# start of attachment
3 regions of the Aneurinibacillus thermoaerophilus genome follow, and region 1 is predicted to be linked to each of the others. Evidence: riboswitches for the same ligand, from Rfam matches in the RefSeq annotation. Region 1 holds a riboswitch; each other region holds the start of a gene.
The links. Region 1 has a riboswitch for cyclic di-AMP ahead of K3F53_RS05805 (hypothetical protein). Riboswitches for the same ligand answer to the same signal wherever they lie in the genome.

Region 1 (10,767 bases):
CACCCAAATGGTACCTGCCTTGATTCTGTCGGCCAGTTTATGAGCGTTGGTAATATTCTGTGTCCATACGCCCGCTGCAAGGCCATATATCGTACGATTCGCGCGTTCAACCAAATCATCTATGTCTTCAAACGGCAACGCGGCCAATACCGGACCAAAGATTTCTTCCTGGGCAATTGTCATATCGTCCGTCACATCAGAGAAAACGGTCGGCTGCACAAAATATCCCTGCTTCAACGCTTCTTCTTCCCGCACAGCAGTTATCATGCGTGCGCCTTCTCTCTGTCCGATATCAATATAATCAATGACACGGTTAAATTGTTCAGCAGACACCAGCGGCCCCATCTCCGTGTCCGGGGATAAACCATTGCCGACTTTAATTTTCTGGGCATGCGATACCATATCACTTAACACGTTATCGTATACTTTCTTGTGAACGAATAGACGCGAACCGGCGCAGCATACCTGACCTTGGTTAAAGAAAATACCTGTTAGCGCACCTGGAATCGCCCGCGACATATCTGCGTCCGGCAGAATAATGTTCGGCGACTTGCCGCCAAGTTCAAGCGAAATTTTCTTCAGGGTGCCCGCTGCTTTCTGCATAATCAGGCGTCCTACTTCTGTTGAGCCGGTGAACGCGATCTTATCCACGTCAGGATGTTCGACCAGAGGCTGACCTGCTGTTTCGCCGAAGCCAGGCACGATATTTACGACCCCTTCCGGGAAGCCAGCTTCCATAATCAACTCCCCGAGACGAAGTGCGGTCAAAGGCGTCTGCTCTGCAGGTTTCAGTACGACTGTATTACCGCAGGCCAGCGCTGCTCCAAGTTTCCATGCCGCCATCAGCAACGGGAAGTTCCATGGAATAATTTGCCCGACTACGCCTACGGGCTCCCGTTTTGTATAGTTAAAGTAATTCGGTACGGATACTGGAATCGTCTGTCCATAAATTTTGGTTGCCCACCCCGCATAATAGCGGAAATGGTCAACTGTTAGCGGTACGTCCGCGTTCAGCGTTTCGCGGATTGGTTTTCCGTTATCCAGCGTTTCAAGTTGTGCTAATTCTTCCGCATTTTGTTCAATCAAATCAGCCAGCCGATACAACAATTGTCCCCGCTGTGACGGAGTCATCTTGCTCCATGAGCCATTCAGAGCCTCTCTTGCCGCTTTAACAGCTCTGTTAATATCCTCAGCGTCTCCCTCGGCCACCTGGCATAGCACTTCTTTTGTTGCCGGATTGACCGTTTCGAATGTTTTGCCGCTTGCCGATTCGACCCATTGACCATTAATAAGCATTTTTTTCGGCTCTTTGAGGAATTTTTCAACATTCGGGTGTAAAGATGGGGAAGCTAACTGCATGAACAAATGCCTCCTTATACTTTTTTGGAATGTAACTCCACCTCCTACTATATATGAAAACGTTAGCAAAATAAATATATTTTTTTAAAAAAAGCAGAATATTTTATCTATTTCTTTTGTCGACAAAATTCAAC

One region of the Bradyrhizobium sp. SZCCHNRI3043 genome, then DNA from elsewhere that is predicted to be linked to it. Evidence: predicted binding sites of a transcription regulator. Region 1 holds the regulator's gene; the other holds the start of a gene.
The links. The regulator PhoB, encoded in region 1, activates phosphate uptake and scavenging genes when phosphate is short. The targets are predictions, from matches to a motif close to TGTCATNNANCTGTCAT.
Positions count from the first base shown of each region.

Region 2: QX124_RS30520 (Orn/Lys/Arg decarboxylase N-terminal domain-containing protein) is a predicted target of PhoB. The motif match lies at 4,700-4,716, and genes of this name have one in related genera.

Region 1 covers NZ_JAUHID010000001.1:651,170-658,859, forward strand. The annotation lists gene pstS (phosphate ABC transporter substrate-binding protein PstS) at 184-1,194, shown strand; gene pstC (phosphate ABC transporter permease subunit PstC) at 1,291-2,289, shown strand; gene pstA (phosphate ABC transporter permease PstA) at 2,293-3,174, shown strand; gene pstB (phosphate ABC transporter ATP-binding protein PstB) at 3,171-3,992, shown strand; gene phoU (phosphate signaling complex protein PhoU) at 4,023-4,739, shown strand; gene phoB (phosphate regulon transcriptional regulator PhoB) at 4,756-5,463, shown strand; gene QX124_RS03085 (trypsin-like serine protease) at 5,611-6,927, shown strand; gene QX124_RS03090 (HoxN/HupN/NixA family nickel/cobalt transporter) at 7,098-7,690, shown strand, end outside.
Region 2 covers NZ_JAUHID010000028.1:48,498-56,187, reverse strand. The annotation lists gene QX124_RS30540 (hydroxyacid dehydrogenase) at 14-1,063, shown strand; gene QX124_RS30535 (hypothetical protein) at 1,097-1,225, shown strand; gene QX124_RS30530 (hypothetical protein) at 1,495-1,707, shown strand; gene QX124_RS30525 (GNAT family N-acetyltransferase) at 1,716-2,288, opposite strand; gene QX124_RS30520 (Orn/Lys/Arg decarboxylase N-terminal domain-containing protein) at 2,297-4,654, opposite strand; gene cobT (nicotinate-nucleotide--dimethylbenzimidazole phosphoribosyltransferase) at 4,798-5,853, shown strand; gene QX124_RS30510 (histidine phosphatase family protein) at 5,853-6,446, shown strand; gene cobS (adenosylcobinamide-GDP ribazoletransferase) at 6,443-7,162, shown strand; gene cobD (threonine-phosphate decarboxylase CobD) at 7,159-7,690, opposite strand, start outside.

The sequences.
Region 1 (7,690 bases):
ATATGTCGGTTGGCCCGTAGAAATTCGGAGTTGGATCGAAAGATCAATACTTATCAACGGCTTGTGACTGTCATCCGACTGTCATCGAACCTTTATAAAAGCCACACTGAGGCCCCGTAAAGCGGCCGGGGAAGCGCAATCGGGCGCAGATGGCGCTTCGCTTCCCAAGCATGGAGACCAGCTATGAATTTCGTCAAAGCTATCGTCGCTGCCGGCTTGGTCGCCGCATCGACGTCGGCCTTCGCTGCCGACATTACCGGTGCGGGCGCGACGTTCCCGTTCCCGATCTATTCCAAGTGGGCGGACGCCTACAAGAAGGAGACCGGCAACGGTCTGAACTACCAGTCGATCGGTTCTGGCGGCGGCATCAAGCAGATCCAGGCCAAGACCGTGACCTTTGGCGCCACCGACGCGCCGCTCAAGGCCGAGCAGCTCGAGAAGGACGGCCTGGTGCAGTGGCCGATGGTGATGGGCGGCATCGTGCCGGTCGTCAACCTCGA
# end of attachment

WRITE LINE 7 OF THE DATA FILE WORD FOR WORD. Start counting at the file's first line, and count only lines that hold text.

Positions count from the first base shown of each region.